Although I have no studies to back this up, just around Valentine’s Day is the dreaded rough season for LDRs: break-ups, break downs, and fears abound as relationships are tested. It’s a phenomenon I’ve noticed as a relationship advice board lurker.
I know it’s scary. But if you both want it, and work towards it, it can last.
Let me say that again: being in an LDR doesn’t give any worse chances of working than a close distance relationship.
And to prove it, I’m going to share a story about a couple who got together well before the advent of technologies which make our modern day LDR’s so much easier to do. This is a story about my grandmother and grandfather.
During World War II, my grandmother, a native Spaniard, and my grandfather, an American, met through mutual friends in Spain. They became friends, then fell in love.
My grandfather, however, had to go back to the US to take care of his ailing father. He went back to Kentucky, and for five years they wrote letters to each other, forced as they were to stay apart.
Yes, you read that correctly. They kept their relationship alive through letters for five years.
When his ailing father passed away, my grandfather made his way back to Spain. He showed up on my grandmother’s doorstep.
“I’m here to marry you,” he said.
“You had better ask me first,” she replied.
Back at this time, Spain was under a dictatorship which required everyone to be Catholic. And only Catholics could get married. This wasn’t a problem for my grandmother, who of course had been baptized Catholic (no one had a choice back then), but my grandfather wasn’t. The decision was made to go to the Rock of Gibraltar and marry.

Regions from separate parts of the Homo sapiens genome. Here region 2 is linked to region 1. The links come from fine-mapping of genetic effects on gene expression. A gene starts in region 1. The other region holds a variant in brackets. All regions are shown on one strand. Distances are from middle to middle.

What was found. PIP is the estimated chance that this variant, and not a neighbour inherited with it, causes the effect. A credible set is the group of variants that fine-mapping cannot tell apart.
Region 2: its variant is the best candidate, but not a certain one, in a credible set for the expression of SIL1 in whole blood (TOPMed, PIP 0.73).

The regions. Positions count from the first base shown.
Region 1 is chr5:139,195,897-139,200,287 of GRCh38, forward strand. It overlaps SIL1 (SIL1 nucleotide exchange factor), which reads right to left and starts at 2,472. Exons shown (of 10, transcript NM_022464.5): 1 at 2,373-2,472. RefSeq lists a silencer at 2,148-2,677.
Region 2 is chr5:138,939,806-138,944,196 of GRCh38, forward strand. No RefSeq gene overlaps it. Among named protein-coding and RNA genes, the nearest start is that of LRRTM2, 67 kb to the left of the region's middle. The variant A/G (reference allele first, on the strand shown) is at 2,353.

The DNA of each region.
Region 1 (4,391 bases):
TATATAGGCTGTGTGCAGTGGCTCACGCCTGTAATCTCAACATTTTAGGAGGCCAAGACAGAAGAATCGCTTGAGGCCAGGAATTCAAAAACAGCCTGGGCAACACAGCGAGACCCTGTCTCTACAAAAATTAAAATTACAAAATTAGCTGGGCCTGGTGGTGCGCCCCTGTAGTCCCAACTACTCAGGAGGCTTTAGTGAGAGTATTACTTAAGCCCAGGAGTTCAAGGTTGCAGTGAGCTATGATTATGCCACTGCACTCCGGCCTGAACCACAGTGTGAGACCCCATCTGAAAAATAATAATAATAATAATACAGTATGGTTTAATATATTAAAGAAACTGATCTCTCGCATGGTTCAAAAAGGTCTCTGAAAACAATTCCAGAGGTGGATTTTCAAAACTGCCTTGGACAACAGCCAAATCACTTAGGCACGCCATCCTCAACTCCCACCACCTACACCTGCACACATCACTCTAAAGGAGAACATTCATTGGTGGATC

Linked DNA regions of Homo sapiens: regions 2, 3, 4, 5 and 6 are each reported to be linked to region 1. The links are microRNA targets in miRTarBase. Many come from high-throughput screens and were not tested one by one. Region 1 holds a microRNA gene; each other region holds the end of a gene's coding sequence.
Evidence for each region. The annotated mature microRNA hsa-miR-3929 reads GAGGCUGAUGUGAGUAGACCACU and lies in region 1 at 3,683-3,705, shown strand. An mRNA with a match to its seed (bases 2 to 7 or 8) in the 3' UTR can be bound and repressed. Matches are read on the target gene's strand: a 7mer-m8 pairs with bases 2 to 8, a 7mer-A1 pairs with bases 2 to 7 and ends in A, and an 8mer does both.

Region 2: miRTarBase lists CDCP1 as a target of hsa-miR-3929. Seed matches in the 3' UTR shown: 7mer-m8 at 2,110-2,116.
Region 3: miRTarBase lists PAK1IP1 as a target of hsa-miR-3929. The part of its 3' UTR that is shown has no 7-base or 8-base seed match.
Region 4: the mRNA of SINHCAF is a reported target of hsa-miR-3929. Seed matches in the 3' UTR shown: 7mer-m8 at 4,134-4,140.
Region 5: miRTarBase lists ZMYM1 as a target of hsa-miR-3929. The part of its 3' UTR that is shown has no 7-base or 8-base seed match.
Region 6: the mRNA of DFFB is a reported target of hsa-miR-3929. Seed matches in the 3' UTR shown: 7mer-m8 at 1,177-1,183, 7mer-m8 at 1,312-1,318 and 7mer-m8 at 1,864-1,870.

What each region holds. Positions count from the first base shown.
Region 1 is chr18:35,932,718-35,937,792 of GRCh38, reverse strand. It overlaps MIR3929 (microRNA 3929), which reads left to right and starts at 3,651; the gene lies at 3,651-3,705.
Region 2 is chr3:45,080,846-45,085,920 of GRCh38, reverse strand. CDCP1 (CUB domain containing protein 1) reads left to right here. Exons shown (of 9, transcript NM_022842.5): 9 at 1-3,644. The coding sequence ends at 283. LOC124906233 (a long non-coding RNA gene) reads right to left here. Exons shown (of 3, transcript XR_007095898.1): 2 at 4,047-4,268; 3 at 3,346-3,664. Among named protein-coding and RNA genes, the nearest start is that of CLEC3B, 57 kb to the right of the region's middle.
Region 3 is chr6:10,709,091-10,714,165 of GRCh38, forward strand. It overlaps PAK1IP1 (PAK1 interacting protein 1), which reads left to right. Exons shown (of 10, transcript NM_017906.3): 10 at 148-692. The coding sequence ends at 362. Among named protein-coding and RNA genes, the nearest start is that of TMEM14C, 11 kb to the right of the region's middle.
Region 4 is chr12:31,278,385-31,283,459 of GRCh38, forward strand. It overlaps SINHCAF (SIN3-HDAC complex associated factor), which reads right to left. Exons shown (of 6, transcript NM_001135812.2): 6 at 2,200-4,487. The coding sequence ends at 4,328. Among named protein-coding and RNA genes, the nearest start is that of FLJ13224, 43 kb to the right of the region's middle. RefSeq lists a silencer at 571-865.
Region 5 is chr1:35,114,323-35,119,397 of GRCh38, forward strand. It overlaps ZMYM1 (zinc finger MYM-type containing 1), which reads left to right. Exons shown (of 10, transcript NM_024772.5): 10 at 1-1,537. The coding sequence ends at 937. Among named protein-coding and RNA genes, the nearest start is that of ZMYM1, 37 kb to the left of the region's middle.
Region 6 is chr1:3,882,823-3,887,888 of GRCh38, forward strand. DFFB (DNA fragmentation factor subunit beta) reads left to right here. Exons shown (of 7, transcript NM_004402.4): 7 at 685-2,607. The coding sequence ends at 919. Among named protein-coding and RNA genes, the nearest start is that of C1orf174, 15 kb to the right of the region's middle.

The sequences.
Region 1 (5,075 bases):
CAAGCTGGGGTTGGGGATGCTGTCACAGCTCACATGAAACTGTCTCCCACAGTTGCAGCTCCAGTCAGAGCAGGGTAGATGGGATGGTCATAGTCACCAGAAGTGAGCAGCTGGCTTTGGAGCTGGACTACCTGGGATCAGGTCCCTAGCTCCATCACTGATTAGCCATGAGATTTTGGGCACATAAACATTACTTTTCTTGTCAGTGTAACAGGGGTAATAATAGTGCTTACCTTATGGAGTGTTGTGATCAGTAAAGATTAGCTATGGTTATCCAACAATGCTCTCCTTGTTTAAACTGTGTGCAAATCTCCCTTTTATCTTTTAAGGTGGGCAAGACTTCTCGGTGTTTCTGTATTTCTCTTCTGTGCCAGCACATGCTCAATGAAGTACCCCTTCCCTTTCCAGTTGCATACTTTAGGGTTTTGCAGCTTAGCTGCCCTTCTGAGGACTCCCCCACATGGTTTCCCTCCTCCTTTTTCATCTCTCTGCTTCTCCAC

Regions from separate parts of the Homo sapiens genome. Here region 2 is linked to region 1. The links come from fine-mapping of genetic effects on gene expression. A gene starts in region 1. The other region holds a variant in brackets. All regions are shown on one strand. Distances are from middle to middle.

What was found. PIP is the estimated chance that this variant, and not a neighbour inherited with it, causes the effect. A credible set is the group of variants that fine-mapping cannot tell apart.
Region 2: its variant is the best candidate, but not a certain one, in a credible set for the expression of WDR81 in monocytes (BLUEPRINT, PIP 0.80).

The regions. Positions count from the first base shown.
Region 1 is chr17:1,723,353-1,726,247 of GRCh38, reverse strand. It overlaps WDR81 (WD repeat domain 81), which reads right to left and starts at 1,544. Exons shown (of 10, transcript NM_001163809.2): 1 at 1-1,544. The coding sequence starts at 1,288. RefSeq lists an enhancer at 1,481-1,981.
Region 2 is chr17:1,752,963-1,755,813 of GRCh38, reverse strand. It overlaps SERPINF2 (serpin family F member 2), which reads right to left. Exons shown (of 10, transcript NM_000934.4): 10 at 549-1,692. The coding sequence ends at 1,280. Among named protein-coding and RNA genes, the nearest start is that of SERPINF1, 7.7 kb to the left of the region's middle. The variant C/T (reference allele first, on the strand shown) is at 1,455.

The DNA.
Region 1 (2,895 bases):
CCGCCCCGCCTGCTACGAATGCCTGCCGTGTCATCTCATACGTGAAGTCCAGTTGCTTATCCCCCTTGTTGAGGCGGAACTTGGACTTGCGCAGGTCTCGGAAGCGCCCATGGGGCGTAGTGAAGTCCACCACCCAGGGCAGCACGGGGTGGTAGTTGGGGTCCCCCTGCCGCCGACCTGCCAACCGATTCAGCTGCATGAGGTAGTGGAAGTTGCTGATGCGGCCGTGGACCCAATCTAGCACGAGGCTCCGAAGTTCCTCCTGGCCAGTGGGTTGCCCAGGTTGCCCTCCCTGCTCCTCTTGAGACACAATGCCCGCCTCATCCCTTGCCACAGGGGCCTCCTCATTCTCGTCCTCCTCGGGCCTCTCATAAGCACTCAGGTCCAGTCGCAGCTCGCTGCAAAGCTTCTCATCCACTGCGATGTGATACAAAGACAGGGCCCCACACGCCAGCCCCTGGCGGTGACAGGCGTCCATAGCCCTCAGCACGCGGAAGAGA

There was a huge problem with this: Gibraltar was English land under contention by Spain, who claimed it as their own. As such, Spaniards weren’t allowed to travel there.
My grandmother hid in a trunk, and snuck onto the ferry and through the border patrol while safely ensconced inside. They got married, and thinking it safe, travelled back the same way they came, without the trunk. The man who stopped them at Spain’s border asked my grandmother how she got there.
She pretended to not understand what he was talking about, and slipped past customs yet again.
They eventually moved to the US, and had my mother.
If there’s something we can all take from this, it’s that a couple can endure any of life’s difficulties with the right balance of fortitude, courage, and love.
If those two crazy kids could do it, then so can you.
Marisol Dunham has been a freelance writer since 2007, and now lives with her once long-distance boyfriend in Australia. An American wandering the bush, she writes about her life and writing ventures on her blog at http://www.madunham.com/. You can find her on Twitter at @maridunham.